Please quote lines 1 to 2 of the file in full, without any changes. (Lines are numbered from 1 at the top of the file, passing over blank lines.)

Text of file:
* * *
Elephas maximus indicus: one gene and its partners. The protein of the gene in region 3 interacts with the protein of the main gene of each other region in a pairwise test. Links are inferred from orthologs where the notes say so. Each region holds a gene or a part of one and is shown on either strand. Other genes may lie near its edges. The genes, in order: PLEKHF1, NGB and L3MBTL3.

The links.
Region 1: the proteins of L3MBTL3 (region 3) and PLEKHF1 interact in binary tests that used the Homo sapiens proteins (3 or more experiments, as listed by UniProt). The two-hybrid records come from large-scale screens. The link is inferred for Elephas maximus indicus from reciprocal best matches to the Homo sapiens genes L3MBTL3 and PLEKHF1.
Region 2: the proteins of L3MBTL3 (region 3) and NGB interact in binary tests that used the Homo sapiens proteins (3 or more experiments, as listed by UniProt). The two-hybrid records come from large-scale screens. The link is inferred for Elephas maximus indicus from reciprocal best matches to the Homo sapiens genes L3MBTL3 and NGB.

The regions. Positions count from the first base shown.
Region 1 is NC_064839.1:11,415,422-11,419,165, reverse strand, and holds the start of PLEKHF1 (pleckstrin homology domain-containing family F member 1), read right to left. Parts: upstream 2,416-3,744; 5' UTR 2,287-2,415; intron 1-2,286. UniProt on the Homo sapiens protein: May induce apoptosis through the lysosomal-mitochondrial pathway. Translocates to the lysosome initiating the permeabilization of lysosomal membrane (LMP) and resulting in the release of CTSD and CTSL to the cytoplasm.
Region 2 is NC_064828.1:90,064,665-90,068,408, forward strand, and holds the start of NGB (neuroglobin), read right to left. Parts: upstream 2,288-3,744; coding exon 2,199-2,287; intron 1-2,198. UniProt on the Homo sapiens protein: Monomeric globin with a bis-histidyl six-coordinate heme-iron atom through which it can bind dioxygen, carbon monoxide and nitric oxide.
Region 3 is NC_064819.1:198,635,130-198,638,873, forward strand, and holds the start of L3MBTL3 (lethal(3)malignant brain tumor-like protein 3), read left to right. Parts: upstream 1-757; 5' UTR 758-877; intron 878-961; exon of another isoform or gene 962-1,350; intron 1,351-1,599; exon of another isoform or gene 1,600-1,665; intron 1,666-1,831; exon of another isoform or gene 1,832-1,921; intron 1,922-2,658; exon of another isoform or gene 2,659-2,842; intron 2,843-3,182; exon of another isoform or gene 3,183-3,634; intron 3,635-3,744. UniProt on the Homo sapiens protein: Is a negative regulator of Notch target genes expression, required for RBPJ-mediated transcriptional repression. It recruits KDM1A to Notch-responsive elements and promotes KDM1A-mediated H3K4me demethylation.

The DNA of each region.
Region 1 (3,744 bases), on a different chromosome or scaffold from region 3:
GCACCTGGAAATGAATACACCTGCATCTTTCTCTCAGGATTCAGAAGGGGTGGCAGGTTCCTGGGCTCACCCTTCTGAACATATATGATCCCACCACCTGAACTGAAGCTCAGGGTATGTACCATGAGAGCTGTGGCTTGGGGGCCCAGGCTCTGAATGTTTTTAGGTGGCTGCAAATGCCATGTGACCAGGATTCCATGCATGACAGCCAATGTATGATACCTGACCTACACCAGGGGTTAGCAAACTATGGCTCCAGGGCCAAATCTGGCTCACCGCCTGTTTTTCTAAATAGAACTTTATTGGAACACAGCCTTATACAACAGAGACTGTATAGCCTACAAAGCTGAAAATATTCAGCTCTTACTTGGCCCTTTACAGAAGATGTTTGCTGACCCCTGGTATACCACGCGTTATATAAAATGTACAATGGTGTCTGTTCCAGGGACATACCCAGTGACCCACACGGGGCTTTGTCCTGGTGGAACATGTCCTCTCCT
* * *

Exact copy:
Elephas maximus indicus: one gene and its partners. The protein of the gene in region 3 interacts with the protein of the main gene of each other region in a pairwise test. Links are inferred from orthologs where the notes say so. Each region holds a gene or a part of one and is shown on either strand. Other genes may lie near its edges. The genes, in order: PLEKHF1, NGB and L3MBTL3.

The links.